Deflate-Gate: Could weather have played a role in deflated balls?

(NEWS CENTER) -- By now, you've probably heard that member(s) of the Indianapolis Colts have claimed that balls used during the AFC Championship Game at Gillette Stadium on Sunday were under-inflated. The claim is perhaps under even more public scrutiny because of the televised ball swap made by an official at the start of the second half of the game.

NFL regulation balls are inflated to a pressure of between 12.5 and 13.5 psi (pounds per square inch). The footballs are handled by several different NFL officials and a group of the balls are inspected prior to each game. Given this procedure, it would seem unlikely that a ball could make it through to the line of scrimmage without an official noticing a ball that may have been tampered with and/or not meeting NFL regulations.

But could the weather have played a role in "Deflate-Gate?"

Editor's Note: It has been brought to our attention that the calculations used in an earlier version of this article did not use the proper pressure values (the pressure of the ball measured by a gauge versus the "absolute pressure," which should be used in the equations below). The text below has been edited from its original version to reflect the correct pressure values.

To answer this question, let's begin with a little equation you may or may not remember from chemistry or physics, back in high school. It's called the Ideal Gas Law:

pV=nRT

where p is pressure, v is volume, n is the number of moles of a gas, R is the Universal Gas constant, and T is temperature.

Remember, what we do to one side of the equation, we have to do to the other side as well. For example, if we increase the pressure (p), then the temperature (T) would have to increase as well. That also means that a change in volume (V) would mean a change in temperature.

We make the following assumptions, based on what we know about the procedure regarding regulation footballs in the NFL and about the Ideal Gas Law:

1) V, the volume of gas (air) in the ball should not change, since (according to procedure), no air is added to or subtracted from the ball after reaching the proper inflation,

2) n will not change for the same reason as above,

3) R does not change, since it is a universal constant.

Now, let's just change the way the equation looks by moving all the letters to one side of the equation:

pV/nRT = 1

From here, we need to think of this as two different times: the pressure, temperature, etc. from when the balls were checked and the pressure, temperature, etc. out on the field. Let's set those to be equal:

p1 V1 / n1 RT1 = p2 V2 / n2 RT2,

where the 1 represents the initial readings and 2 represents the readings on the field. Since the volume will not change (assuming no air is added or taken away from the ball), then V1 = V2, and those can be cancelled. For the same reason, n1 andn 2 can cancel. The R 's cancel, since R

is a constant. We are left with a simple equation:

p1 / T1 = p2 / T2

Now, we can start solving this puzzle quite easily! But before we do, we also have to know the atmospheric pressure during the game, since p in this case is the absolute pressure; the pressure inside the ball plus the pressure of the atmosphere (which exerts a force on the ball as well).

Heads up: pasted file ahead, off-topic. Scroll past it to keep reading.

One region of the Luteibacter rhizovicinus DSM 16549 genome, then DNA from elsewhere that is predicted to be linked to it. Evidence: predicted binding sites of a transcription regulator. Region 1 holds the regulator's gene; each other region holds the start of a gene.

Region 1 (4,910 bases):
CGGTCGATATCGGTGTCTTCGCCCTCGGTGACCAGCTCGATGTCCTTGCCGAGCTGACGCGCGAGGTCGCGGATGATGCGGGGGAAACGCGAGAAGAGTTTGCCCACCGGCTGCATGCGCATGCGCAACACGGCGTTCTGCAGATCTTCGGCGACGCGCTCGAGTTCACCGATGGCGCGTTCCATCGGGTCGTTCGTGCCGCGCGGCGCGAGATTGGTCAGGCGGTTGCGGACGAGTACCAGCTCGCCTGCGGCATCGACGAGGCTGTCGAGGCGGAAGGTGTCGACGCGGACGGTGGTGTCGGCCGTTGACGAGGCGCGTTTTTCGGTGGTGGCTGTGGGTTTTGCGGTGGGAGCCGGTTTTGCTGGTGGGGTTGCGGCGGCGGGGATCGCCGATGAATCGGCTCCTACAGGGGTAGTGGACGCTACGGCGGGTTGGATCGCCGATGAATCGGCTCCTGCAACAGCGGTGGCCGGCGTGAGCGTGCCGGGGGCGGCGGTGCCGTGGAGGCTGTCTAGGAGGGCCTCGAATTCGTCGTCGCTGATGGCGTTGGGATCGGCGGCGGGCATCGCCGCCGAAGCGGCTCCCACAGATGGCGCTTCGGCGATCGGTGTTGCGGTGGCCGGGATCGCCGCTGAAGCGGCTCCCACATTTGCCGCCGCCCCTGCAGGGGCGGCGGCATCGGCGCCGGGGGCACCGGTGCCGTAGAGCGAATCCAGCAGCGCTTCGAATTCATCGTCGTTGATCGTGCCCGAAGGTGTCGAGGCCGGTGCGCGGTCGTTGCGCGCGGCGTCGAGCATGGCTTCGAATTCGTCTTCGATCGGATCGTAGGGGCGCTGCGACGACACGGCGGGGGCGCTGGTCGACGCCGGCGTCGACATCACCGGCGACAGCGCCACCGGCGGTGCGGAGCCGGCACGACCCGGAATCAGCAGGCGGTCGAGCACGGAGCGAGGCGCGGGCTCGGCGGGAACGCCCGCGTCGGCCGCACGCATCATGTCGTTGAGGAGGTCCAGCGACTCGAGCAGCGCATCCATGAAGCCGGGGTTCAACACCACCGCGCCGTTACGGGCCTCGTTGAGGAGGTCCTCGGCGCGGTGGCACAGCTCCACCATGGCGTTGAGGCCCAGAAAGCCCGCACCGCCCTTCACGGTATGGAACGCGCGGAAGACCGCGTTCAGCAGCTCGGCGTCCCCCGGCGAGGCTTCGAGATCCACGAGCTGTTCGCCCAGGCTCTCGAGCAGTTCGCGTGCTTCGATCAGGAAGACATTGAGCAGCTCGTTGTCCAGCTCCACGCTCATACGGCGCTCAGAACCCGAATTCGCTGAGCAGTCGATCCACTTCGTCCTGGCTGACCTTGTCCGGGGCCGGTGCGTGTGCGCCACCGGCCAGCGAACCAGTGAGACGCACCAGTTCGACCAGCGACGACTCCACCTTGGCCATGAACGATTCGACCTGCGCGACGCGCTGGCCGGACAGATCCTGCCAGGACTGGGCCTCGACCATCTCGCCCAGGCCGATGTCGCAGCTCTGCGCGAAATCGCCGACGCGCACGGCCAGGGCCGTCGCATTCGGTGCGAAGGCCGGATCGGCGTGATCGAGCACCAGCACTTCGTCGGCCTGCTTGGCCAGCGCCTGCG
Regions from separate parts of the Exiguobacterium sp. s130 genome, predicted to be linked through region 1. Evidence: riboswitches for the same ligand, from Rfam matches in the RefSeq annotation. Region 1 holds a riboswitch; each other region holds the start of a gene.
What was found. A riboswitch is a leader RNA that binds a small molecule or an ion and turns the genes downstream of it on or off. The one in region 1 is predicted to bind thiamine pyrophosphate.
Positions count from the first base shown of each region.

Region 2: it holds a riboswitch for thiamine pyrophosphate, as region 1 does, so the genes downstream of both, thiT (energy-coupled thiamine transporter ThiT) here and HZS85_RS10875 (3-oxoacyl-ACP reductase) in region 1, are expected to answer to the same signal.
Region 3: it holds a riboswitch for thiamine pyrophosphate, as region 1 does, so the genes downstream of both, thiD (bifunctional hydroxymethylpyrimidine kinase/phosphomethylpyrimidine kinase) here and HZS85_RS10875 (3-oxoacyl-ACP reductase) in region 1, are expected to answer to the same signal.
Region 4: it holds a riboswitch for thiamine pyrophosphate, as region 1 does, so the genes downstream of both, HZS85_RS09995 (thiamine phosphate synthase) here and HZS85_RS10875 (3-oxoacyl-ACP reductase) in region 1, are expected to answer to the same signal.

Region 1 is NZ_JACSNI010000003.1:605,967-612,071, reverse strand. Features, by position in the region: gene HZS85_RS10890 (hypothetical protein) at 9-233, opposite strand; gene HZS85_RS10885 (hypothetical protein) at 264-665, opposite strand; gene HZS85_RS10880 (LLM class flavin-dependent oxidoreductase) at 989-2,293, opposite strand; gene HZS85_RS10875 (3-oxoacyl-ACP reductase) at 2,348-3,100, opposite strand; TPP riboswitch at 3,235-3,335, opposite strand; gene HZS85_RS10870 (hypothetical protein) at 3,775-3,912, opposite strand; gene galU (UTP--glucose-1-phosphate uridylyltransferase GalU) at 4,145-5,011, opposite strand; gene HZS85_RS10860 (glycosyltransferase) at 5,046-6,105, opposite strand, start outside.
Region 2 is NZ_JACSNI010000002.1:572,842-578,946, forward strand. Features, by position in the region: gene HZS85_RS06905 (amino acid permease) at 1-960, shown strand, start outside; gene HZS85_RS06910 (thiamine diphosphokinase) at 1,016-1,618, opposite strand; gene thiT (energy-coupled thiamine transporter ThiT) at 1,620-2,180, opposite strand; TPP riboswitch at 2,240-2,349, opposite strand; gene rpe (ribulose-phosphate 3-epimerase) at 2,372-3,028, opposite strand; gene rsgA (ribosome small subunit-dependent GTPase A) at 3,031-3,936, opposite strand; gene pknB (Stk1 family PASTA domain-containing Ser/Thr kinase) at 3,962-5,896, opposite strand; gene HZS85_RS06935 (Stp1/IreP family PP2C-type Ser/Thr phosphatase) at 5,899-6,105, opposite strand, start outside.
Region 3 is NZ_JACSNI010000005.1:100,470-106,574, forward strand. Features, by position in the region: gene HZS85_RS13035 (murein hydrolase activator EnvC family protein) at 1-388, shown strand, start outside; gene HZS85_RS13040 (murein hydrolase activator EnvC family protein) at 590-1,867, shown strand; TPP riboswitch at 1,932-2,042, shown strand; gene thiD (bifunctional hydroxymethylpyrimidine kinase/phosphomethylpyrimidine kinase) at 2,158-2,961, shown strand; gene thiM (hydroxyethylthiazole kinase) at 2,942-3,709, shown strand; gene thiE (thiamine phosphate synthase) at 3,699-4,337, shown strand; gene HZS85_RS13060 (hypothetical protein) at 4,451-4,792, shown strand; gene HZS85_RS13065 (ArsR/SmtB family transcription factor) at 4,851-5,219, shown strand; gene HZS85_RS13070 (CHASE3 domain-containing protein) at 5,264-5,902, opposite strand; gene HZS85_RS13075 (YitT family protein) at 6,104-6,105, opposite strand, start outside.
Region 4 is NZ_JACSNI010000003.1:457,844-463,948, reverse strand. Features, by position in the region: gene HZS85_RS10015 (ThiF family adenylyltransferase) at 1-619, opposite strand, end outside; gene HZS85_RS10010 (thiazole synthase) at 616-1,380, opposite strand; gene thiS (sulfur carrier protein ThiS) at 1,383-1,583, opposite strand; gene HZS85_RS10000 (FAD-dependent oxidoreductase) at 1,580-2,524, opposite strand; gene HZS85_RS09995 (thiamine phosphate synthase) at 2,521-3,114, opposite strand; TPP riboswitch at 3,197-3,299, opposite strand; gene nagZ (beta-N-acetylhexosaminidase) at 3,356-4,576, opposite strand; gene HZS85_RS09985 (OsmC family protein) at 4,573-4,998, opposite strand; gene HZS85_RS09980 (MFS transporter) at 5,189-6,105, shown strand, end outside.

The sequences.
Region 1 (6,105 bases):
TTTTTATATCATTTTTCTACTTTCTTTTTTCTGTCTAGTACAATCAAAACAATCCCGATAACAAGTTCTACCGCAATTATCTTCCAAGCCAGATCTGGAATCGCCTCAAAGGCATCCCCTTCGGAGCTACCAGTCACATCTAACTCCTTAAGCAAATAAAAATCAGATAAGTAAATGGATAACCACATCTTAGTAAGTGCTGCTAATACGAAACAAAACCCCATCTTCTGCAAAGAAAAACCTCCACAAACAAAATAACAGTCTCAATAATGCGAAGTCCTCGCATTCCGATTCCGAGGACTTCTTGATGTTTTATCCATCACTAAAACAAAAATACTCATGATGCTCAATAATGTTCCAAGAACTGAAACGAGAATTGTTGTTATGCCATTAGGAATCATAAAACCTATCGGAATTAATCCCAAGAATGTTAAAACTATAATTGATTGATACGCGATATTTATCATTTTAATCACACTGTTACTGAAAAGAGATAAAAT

At 6pm, the atmospheric pressure at nearby Norwood Airport was 1009.5 mb (1009.5 hPa or 100950 Pa).

Let's assume that each ball was inflated to the minimum pressure required to meet the NFL rules regarding proper inflation: 12.5 psi. We convert psi (English) to pascals (Metric), which comes out to 86,184.5 Pa and assume a room temperature of 68ºF (20ºC) which converts to 293.15 K (Kelvin, the Metric equivalent). We now have,

(86,184.5 Pa + 100950.0 Pa) / 293.15 K = (p2 + 100950.0 Pa) / T2.

We're down to two variables. But we also know the temperature on the field at the start of the game was reported as 51ºF/10.6ºC (283.15 K). Plug it in...

(86,184.5 Pa + 100950.0 Pa) / 293.15 K = (p2 + 100950.0 Pa) / 283.15 K

Neat! Look, we're left with a solvable equation with one variable, p2, which is the pressure of the air inside the ball at game time! Let's solve this riddle...

Isolate the lone variable:

{[(86,184.5 Pa + 100950.0 Pa) / 293.15 K] * 283.15 K} - 100950.0 Pa = p2

79,800.9 Pa = p2 ---> 11.8 psi

83,244.6 Pa is 11.8 psi, so, according to these calculations, the balls could have been under-inflated by 0.7 psi on the field, just due to the change in temperature from inside to outside. This makes sense given the very first equation, which shows that a decrease in temperature would force a decrease in pressure, assuming the same volume of air in the football.

If we use an indoor temperature of 80º, we would get a final pressure of 11.0 (10.99) psi. Using a 90º indoor temperature, we get a final pressure of 10.5 psi.

So, according to NFL reports, either the indoor temperature when the footballs were inflated was around 90ºF, or something else happened after the footballs were inspected.

The question then becomes why this hasn't been an issue of this magnitude before, especially in games played at colder weather stadiums like Lambeau Field or Soldier Field? No one complained about the ball when the Giants squared off against the Packers at Lambeau in January of 2008, when the game time temperature was -1ºF.

Just sayin'...


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